Downer residents are spoiling for a fight with the territory government, after the government has signalled it will allow 12-metre high apartments to be built in their suburb.
In a town meeting on Monday (4 February), community organisers laid out battle plans to oppose the “urban densification” of Downer. Residents said that the government had refused to listen to them, and had treated public consultations as “fake listening exercises”.
Many were disappointed that Chief Minister Andrew Barr’s office had “snuck” out the new planning document – in which the rezoning proposals were mentioned – in the lead-up to Christmas.
“There is a lack of consultation and listening to people. We do not support the piecemeal way in which this is being done,” Suzanne P., a member of the Downer Community Association, told a packed-out town hall.
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“There is no good planning justification for rezoning Downer. Ninety per cent of community land in Downer has already been sold to private developers. There is no school. There are narrow streets and most streets lack footpaths.”
“The government is doing this having refused to invest in infrastructure.”
The attendants, who tilted female and older, expressed fears that high rise apartments would turn popular streets into “rat runs” during peak hours. They claimed that no appropriate traffic management measures had been laid out by the government, meaning that commute times would likely swell.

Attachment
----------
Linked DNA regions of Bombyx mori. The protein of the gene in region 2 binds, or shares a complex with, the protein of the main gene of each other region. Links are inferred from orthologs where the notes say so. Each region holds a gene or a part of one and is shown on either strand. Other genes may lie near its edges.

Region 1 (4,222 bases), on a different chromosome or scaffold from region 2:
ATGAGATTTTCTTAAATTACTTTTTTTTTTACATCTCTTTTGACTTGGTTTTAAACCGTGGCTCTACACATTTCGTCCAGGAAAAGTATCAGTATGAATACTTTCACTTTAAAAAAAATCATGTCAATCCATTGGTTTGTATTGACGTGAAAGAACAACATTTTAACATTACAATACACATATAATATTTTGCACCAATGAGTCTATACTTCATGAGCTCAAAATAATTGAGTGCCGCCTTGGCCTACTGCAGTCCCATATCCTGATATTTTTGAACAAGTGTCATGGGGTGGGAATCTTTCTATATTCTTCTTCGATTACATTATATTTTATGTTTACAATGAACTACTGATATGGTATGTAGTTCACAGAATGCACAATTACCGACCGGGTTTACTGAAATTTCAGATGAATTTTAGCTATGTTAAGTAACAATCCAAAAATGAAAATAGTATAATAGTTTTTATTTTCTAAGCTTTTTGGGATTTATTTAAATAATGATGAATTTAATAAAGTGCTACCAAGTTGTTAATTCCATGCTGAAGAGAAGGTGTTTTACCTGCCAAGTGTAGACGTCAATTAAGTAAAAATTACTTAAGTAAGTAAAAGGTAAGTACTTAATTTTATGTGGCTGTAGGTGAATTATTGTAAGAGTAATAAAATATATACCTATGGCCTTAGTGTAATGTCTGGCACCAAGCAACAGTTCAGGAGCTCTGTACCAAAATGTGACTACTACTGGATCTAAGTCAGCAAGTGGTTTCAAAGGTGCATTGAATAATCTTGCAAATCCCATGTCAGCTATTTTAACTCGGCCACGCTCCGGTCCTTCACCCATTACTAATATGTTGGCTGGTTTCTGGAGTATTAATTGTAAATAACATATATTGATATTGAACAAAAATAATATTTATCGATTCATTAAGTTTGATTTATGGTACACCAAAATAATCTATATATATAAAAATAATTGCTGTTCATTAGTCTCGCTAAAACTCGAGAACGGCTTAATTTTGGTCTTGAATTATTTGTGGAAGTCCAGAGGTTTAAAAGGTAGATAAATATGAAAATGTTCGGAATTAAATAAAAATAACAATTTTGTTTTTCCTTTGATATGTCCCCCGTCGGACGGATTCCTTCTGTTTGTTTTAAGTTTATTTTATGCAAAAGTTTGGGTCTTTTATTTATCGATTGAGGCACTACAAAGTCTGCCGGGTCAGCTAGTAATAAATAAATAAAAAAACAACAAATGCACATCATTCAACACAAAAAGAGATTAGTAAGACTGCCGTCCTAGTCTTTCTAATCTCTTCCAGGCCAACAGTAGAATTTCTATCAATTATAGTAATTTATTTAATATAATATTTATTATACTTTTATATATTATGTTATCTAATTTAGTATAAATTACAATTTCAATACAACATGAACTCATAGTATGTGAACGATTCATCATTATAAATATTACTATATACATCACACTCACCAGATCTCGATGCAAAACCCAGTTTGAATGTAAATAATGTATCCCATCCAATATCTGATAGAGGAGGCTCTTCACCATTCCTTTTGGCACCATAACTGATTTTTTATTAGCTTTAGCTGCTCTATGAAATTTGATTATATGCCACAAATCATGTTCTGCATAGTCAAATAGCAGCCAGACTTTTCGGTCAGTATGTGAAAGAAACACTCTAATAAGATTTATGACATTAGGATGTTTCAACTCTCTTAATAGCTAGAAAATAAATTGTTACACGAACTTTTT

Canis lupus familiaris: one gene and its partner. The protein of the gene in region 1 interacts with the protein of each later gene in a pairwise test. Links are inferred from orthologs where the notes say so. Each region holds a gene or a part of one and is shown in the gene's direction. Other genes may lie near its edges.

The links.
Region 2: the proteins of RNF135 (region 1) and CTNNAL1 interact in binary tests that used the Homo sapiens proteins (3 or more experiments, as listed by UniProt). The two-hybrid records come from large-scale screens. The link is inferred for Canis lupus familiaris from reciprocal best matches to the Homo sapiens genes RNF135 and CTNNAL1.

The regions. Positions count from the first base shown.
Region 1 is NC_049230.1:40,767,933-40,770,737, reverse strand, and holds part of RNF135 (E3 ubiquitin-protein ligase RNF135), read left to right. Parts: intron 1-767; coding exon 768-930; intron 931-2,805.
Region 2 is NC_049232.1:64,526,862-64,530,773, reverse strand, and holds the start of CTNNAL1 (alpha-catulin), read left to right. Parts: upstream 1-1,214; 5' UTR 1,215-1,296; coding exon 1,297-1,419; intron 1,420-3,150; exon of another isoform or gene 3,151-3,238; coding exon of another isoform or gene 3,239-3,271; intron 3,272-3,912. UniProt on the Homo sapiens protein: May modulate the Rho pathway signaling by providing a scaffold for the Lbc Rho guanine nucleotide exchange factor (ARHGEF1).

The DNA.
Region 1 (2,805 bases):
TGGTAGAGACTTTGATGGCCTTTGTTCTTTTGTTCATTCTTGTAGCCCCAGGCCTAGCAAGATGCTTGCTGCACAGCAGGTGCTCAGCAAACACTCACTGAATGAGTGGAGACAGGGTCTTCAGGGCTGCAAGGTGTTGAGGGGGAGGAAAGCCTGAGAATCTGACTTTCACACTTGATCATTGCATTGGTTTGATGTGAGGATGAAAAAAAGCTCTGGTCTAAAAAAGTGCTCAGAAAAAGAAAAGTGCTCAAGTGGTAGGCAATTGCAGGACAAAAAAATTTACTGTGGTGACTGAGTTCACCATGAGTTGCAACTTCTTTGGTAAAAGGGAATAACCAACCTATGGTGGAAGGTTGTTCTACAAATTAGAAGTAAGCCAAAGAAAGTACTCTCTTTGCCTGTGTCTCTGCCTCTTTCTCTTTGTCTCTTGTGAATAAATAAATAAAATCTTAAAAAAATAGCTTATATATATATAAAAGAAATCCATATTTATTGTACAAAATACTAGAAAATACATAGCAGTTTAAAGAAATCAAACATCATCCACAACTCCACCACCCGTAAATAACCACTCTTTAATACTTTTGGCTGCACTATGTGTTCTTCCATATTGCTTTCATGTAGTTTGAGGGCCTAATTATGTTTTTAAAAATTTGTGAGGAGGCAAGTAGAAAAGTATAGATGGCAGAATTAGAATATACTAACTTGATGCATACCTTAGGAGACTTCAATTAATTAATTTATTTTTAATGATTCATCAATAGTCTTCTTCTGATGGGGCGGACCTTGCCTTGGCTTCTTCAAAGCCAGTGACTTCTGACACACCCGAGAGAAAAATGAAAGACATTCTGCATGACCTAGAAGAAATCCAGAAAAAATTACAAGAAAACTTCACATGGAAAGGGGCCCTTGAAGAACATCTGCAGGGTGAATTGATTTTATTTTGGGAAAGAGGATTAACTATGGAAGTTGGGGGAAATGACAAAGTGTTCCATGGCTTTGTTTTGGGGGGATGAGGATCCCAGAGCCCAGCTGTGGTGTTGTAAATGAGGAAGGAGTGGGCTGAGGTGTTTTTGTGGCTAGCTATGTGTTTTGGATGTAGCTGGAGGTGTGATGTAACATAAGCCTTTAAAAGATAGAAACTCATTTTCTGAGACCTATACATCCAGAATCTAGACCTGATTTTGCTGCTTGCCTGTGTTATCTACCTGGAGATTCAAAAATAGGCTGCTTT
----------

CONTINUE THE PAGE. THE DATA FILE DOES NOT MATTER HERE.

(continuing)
The detrimental environmental impacts were also stressed. Residents said trees and vegetation would need to be stripped away to make room for multi-storey apartment complexes.
There were no vocal residents in attendance that supported the government’s proposals.
“We already have an RZ3 zone on Antill St and developments on the former school site,” said Miles Boak, the DCA convenor.
“We’re already making a contribution. It is unreasonable that they’re asking a whole suburb be subject to higher densities.”
For the meeting’s attendants, the planned rezoning tapped into broader concerns about the government’s development agenda and touched a political nerve about the government’s need for funding and its relationship with property developers.
“There is a kind of corporate property agenda taking over Canberra,” said Carleton Christensen, a former philosophy professor at the ANU.
“Ever since the ACT got self-government in 1988 there has been an issue of how to fund self-government. The fact is the ACT government is strapped for cash.
“They know they can’t just release land on greenfield development forever. So what they’re doing is redeveloping sites that have already been released for development. So turning these suburbs over for development is a way in which they see themselves solving this financial problem.”
Under the new planning strategy document, almost 80 per cent of Downer will be subject to rezoning. The government has justified the rezoning on a number of grounds, including proximity to light rail stops and local shops.
The planned rezoning requires the approval of the Federal government, which controls the National Capital Authority and some of the land on which the proposed rezoning would occur.
The DCA’s representatives said they would meet with Mick Gentlemen, the ACT planning minister, on Wednesday (6 February).